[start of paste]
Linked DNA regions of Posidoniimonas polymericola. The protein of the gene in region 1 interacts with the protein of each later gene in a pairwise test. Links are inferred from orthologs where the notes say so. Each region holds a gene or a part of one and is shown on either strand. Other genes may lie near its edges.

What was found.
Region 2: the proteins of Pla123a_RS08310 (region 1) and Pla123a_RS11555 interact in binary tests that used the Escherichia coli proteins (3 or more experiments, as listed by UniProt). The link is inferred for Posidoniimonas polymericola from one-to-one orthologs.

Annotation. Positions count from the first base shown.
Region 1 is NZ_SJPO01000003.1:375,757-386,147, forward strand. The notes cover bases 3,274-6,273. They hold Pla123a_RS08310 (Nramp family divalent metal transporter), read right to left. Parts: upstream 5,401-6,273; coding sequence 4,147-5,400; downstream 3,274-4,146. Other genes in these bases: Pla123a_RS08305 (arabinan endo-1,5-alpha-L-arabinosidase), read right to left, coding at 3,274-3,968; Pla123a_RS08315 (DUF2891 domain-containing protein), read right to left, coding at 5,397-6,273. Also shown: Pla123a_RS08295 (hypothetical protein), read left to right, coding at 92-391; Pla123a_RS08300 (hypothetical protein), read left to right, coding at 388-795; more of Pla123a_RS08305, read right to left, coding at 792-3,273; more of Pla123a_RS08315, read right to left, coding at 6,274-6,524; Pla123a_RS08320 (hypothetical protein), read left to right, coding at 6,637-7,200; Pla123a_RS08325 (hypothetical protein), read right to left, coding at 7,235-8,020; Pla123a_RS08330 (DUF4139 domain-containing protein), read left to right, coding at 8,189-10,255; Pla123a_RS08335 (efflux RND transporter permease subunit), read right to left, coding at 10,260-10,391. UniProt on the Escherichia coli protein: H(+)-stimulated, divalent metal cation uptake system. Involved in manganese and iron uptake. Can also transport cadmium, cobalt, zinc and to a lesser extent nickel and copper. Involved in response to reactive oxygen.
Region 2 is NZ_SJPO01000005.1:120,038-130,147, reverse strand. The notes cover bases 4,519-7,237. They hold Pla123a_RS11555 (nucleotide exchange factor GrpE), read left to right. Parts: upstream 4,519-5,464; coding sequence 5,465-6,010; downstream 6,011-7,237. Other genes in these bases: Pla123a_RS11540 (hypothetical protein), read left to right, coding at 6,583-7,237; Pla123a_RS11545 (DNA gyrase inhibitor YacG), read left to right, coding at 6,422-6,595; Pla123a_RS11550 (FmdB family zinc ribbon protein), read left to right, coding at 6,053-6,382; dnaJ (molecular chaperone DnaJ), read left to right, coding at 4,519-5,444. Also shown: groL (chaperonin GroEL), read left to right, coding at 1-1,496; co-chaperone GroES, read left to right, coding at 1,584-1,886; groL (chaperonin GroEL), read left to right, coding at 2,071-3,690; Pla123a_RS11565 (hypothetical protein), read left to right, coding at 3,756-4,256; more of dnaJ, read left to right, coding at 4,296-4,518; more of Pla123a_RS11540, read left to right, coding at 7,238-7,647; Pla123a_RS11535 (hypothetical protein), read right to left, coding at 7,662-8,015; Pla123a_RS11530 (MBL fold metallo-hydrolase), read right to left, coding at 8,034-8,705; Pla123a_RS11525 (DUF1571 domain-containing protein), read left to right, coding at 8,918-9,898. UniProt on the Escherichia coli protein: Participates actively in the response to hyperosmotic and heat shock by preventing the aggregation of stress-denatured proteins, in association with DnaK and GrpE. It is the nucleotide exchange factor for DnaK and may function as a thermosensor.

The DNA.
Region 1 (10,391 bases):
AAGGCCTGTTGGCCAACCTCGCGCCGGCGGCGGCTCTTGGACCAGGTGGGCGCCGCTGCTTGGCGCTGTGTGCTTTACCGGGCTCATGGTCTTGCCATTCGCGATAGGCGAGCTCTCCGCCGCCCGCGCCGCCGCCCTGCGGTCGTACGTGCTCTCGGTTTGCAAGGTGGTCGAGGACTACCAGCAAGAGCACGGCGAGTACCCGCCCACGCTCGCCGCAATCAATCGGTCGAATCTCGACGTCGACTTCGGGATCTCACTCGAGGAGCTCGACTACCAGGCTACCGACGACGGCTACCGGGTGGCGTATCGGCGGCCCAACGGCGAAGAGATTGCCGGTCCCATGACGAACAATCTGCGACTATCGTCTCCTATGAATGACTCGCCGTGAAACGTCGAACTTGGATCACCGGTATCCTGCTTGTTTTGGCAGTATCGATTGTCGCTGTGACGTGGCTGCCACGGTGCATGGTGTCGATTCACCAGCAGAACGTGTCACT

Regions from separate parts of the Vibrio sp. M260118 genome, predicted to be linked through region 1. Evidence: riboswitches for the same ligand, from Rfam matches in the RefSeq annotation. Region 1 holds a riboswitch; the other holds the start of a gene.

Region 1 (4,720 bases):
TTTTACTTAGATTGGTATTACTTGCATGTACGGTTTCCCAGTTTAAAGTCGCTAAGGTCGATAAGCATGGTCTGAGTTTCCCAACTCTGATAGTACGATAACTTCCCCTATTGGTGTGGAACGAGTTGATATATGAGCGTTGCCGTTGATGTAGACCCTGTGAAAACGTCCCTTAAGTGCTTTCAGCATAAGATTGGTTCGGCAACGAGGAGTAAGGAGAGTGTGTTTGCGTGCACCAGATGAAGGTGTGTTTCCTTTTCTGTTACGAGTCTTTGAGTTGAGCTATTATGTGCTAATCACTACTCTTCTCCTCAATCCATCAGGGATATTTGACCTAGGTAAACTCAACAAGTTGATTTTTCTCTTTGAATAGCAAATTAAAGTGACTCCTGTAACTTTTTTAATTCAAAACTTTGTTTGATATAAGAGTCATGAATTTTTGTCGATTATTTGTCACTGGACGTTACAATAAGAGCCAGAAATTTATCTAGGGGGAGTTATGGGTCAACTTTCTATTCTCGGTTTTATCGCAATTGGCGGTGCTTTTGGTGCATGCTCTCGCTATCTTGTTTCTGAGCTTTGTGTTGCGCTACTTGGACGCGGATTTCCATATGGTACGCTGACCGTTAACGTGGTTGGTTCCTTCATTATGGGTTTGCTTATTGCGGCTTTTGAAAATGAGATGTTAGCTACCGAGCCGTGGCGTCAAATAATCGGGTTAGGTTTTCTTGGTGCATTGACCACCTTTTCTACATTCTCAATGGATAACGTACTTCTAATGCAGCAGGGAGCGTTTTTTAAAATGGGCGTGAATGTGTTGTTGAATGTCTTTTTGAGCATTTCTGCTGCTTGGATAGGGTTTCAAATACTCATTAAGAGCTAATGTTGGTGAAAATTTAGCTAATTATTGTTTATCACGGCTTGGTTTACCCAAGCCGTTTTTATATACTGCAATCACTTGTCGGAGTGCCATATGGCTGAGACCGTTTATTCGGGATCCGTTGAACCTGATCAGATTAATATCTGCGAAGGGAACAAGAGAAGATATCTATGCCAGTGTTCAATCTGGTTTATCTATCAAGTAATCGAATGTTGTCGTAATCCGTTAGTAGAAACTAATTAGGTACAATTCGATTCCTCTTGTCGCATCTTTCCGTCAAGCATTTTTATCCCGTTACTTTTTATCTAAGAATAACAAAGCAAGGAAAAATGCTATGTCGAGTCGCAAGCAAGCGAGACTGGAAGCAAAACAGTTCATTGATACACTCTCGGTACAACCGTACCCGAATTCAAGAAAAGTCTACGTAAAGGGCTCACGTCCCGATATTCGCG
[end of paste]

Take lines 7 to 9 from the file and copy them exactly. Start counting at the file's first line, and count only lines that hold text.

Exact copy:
The DNA.
Region 1 (10,391 bases):
AAGGCCTGTTGGCCAACCTCGCGCCGGCGGCGGCTCTTGGACCAGGTGGGCGCCGCTGCTTGGCGCTGTGTGCTTTACCGGGCTCATGGTCTTGCCATTCGCGATAGGCGAGCTCTCCGCCGCCCGCGCCGCCGCCCTGCGGTCGTACGTGCTCTCGGTTTGCAAGGTGGTCGAGGACTACCAGCAAGAGCACGGCGAGTACCCGCCCACGCTCGCCGCAATCAATCGGTCGAATCTCGACGTCGACTTCGGGATCTCACTCGAGGAGCTCGACTACCAGGCTACCGACGACGGCTACCGGGTGGCGTATCGGCGGCCCAACGGCGAAGAGATTGCCGGTCCCATGACGAACAATCTGCGACTATCGTCTCCTATGAATGACTCGCCGTGAAACGTCGAACTTGGATCACCGGTATCCTGCTTGTTTTGGCAGTATCGATTGTCGCTGTGACGTGGCTGCCACGGTGCATGGTGTCGATTCACCAGCAGAACGTGTCACT